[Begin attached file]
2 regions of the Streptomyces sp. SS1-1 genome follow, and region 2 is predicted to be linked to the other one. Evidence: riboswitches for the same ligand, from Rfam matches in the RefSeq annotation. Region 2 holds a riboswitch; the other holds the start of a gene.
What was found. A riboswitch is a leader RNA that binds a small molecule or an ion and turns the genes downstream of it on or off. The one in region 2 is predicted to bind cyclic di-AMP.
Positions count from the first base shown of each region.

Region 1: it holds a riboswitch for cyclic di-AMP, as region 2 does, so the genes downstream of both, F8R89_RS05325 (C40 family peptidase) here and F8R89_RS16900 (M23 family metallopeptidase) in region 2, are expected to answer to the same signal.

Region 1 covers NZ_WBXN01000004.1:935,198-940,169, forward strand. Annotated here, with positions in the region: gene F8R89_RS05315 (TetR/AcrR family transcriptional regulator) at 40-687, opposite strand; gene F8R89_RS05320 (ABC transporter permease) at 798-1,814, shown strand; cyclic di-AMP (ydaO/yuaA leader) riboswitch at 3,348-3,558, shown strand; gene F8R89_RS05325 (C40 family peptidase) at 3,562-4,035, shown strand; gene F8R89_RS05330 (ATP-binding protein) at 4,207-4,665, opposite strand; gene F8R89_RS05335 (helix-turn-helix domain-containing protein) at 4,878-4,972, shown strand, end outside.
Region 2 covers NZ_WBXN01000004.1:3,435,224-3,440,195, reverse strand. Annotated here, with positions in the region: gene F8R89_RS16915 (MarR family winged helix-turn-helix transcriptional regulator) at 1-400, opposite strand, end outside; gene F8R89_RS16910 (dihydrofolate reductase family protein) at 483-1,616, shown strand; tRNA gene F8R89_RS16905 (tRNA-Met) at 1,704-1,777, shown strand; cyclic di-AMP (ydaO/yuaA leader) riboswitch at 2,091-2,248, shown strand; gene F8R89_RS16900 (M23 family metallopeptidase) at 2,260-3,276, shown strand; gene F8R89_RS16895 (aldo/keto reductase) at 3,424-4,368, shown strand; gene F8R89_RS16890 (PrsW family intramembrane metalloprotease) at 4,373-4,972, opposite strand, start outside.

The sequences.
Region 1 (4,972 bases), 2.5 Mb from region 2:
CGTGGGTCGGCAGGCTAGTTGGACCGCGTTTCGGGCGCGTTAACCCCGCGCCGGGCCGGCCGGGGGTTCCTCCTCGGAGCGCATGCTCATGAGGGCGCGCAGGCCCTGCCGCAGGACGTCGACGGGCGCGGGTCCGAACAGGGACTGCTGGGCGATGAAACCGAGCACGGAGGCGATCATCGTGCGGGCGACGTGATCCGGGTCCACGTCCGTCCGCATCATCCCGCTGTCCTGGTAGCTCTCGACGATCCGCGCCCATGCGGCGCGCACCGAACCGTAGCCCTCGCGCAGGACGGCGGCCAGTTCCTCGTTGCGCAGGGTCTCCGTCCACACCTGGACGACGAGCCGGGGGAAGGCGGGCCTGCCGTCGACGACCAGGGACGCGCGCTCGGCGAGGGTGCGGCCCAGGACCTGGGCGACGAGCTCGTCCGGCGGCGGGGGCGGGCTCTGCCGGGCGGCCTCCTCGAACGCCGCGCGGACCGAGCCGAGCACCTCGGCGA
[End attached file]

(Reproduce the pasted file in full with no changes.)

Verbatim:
2 regions of the Streptomyces sp. SS1-1 genome follow, and region 2 is predicted to be linked to the other one. Evidence: riboswitches for the same ligand, from Rfam matches in the RefSeq annotation. Region 2 holds a riboswitch; the other holds the start of a gene.
What was found. A riboswitch is a leader RNA that binds a small molecule or an ion and turns the genes downstream of it on or off. The one in region 2 is predicted to bind cyclic di-AMP.
Positions count from the first base shown of each region.

Region 1: it holds a riboswitch for cyclic di-AMP, as region 2 does, so the genes downstream of both, F8R89_RS05325 (C40 family peptidase) here and F8R89_RS16900 (M23 family metallopeptidase) in region 2, are expected to answer to the same signal.

Region 1 covers NZ_WBXN01000004.1:935,198-940,169, forward strand. Annotated here, with positions in the region: gene F8R89_RS05315 (TetR/AcrR family transcriptional regulator) at 40-687, opposite strand; gene F8R89_RS05320 (ABC transporter permease) at 798-1,814, shown strand; cyclic di-AMP (ydaO/yuaA leader) riboswitch at 3,348-3,558, shown strand; gene F8R89_RS05325 (C40 family peptidase) at 3,562-4,035, shown strand; gene F8R89_RS05330 (ATP-binding protein) at 4,207-4,665, opposite strand; gene F8R89_RS05335 (helix-turn-helix domain-containing protein) at 4,878-4,972, shown strand, end outside.
Region 2 covers NZ_WBXN01000004.1:3,435,224-3,440,195, reverse strand. Annotated here, with positions in the region: gene F8R89_RS16915 (MarR family winged helix-turn-helix transcriptional regulator) at 1-400, opposite strand, end outside; gene F8R89_RS16910 (dihydrofolate reductase family protein) at 483-1,616, shown strand; tRNA gene F8R89_RS16905 (tRNA-Met) at 1,704-1,777, shown strand; cyclic di-AMP (ydaO/yuaA leader) riboswitch at 2,091-2,248, shown strand; gene F8R89_RS16900 (M23 family metallopeptidase) at 2,260-3,276, shown strand; gene F8R89_RS16895 (aldo/keto reductase) at 3,424-4,368, shown strand; gene F8R89_RS16890 (PrsW family intramembrane metalloprotease) at 4,373-4,972, opposite strand, start outside.

The sequences.
Region 1 (4,972 bases), 2.5 Mb from region 2:
CGTGGGTCGGCAGGCTAGTTGGACCGCGTTTCGGGCGCGTTAACCCCGCGCCGGGCCGGCCGGGGGTTCCTCCTCGGAGCGCATGCTCATGAGGGCGCGCAGGCCCTGCCGCAGGACGTCGACGGGCGCGGGTCCGAACAGGGACTGCTGGGCGATGAAACCGAGCACGGAGGCGATCATCGTGCGGGCGACGTGATCCGGGTCCACGTCCGTCCGCATCATCCCGCTGTCCTGGTAGCTCTCGACGATCCGCGCCCATGCGGCGCGCACCGAACCGTAGCCCTCGCGCAGGACGGCGGCCAGTTCCTCGTTGCGCAGGGTCTCCGTCCACACCTGGACGACGAGCCGGGGGAAGGCGGGCCTGCCGTCGACGACCAGGGACGCGCGCTCGGCGAGGGTGCGGCCCAGGACCTGGGCGACGAGCTCGTCCGGCGGCGGGGGCGGGCTCTGCCGGGCGGCCTCCTCGAACGCCGCGCGGACCGAGCCGAGCACCTCGGCGA